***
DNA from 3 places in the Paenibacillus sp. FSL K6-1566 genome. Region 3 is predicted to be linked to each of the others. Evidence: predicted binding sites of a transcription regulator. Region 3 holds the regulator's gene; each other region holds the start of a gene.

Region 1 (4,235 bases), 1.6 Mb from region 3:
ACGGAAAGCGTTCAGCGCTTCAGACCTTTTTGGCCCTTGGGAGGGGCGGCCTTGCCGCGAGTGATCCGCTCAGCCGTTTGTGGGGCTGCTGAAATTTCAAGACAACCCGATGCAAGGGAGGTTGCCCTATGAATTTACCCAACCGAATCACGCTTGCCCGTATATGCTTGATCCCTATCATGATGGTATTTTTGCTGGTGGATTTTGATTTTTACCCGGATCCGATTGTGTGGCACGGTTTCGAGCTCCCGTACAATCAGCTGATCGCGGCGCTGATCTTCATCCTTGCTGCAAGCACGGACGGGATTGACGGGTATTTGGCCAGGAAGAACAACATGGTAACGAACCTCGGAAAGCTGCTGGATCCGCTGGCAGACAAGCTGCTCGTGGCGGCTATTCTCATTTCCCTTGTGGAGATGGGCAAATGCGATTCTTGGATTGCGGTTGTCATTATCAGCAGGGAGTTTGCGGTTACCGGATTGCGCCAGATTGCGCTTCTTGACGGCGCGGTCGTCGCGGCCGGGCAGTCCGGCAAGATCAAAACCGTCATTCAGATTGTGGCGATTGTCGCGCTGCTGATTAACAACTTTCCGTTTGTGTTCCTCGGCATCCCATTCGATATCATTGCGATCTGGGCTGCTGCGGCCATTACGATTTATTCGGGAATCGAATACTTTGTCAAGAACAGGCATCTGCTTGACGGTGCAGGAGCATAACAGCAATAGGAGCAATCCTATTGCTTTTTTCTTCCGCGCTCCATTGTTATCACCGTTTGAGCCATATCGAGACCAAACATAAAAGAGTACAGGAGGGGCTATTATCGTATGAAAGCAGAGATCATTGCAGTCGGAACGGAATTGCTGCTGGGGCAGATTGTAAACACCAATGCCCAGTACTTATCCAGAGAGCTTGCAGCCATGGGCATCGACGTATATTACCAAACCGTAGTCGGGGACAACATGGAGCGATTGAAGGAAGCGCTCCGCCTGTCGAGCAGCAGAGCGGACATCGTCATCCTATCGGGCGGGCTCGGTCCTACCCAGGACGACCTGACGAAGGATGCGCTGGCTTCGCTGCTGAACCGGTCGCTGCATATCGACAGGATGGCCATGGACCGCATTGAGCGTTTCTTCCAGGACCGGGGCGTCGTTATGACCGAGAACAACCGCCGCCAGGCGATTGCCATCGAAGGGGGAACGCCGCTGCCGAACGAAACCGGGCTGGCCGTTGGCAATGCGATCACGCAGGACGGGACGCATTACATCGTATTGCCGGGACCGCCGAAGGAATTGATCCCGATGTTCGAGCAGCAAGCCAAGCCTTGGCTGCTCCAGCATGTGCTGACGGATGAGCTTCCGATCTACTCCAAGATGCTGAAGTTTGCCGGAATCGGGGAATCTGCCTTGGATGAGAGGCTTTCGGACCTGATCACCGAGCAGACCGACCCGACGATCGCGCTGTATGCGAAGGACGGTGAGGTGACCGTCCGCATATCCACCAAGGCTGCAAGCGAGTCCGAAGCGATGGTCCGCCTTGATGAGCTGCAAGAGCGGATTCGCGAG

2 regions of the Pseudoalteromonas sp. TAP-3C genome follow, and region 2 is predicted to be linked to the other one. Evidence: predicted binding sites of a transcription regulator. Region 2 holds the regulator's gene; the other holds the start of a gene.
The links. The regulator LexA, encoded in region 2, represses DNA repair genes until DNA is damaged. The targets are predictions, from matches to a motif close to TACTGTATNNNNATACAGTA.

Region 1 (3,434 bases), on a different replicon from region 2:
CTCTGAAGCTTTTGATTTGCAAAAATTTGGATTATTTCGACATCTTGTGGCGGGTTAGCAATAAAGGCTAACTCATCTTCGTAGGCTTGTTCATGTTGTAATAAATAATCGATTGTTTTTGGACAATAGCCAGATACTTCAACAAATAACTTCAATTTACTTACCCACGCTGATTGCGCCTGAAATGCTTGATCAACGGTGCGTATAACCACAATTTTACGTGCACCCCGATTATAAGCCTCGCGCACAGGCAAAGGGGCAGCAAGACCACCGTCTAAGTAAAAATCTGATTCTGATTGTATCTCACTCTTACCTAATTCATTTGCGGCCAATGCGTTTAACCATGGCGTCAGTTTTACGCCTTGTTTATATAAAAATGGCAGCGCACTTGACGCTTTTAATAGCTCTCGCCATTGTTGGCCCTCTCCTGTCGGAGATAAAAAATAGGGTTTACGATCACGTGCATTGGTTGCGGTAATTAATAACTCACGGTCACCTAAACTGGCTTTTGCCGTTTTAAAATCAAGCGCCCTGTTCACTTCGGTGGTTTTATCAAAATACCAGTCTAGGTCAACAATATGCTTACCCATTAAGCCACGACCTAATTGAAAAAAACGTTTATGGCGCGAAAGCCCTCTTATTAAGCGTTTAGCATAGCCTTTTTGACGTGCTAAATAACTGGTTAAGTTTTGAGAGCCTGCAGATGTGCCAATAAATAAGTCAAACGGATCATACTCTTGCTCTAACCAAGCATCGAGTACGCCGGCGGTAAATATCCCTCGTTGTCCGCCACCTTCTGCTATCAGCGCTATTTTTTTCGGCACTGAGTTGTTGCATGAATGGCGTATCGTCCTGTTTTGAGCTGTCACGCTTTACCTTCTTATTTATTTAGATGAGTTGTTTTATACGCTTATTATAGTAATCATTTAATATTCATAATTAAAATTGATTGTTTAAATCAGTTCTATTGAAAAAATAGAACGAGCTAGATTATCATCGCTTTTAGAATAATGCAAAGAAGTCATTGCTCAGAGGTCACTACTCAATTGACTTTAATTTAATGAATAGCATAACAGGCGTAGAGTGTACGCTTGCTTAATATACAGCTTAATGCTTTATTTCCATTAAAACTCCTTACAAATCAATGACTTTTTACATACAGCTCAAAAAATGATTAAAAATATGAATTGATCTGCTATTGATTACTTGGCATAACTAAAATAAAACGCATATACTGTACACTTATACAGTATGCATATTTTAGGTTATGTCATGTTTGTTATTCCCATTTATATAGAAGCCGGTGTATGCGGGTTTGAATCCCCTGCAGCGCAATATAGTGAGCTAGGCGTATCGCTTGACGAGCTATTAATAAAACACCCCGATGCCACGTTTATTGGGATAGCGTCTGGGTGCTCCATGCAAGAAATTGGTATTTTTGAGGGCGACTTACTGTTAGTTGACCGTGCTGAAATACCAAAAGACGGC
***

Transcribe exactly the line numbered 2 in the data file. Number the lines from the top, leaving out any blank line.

Region 1 (4,235 bases), 1.6 Mb from region 3: